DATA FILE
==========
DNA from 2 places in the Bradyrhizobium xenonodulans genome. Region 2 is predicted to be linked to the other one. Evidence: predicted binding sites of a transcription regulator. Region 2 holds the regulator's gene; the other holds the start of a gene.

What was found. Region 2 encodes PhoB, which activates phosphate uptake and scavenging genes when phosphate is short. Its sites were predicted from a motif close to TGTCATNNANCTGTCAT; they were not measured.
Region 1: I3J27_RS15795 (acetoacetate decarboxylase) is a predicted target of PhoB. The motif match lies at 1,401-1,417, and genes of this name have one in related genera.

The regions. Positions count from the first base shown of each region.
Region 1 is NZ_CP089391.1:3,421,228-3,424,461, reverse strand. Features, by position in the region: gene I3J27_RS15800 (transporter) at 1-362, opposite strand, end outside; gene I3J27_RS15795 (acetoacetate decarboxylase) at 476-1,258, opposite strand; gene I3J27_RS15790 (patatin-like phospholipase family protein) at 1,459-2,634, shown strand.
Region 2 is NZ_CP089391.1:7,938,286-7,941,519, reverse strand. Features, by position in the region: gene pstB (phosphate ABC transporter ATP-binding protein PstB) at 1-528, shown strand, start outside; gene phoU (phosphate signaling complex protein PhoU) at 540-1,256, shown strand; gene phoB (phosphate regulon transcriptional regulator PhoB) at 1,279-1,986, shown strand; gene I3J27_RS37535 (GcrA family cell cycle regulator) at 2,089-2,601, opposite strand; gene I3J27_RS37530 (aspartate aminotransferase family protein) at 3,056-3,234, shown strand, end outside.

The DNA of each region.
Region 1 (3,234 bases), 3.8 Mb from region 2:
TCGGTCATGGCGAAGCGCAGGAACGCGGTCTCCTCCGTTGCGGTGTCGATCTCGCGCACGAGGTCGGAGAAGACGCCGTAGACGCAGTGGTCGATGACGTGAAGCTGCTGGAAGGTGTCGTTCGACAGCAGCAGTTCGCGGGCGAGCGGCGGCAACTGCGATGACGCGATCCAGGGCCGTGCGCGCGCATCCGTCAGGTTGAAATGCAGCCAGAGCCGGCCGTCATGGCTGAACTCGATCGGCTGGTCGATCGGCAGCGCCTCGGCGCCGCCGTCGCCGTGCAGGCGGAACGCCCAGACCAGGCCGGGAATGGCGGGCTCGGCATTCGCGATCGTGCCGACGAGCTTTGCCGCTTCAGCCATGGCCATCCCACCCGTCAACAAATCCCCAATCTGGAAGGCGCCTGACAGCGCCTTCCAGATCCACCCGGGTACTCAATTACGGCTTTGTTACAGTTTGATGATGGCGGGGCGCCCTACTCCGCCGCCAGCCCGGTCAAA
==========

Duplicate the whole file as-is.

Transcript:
DNA from 2 places in the Bradyrhizobium xenonodulans genome. Region 2 is predicted to be linked to the other one. Evidence: predicted binding sites of a transcription regulator. Region 2 holds the regulator's gene; the other holds the start of a gene.

What was found. Region 2 encodes PhoB, which activates phosphate uptake and scavenging genes when phosphate is short. Its sites were predicted from a motif close to TGTCATNNANCTGTCAT; they were not measured.
Region 1: I3J27_RS15795 (acetoacetate decarboxylase) is a predicted target of PhoB. The motif match lies at 1,401-1,417, and genes of this name have one in related genera.

The regions. Positions count from the first base shown of each region.
Region 1 is NZ_CP089391.1:3,421,228-3,424,461, reverse strand. Features, by position in the region: gene I3J27_RS15800 (transporter) at 1-362, opposite strand, end outside; gene I3J27_RS15795 (acetoacetate decarboxylase) at 476-1,258, opposite strand; gene I3J27_RS15790 (patatin-like phospholipase family protein) at 1,459-2,634, shown strand.
Region 2 is NZ_CP089391.1:7,938,286-7,941,519, reverse strand. Features, by position in the region: gene pstB (phosphate ABC transporter ATP-binding protein PstB) at 1-528, shown strand, start outside; gene phoU (phosphate signaling complex protein PhoU) at 540-1,256, shown strand; gene phoB (phosphate regulon transcriptional regulator PhoB) at 1,279-1,986, shown strand; gene I3J27_RS37535 (GcrA family cell cycle regulator) at 2,089-2,601, opposite strand; gene I3J27_RS37530 (aspartate aminotransferase family protein) at 3,056-3,234, shown strand, end outside.

The DNA of each region.
Region 1 (3,234 bases), 3.8 Mb from region 2:
TCGGTCATGGCGAAGCGCAGGAACGCGGTCTCCTCCGTTGCGGTGTCGATCTCGCGCACGAGGTCGGAGAAGACGCCGTAGACGCAGTGGTCGATGACGTGAAGCTGCTGGAAGGTGTCGTTCGACAGCAGCAGTTCGCGGGCGAGCGGCGGCAACTGCGATGACGCGATCCAGGGCCGTGCGCGCGCATCCGTCAGGTTGAAATGCAGCCAGAGCCGGCCGTCATGGCTGAACTCGATCGGCTGGTCGATCGGCAGCGCCTCGGCGCCGCCGTCGCCGTGCAGGCGGAACGCCCAGACCAGGCCGGGAATGGCGGGCTCGGCATTCGCGATCGTGCCGACGAGCTTTGCCGCTTCAGCCATGGCCATCCCACCCGTCAACAAATCCCCAATCTGGAAGGCGCCTGACAGCGCCTTCCAGATCCACCCGGGTACTCAATTACGGCTTTGTTACAGTTTGATGATGGCGGGGCGCCCTACTCCGCCGCCAGCCCGGTCAAA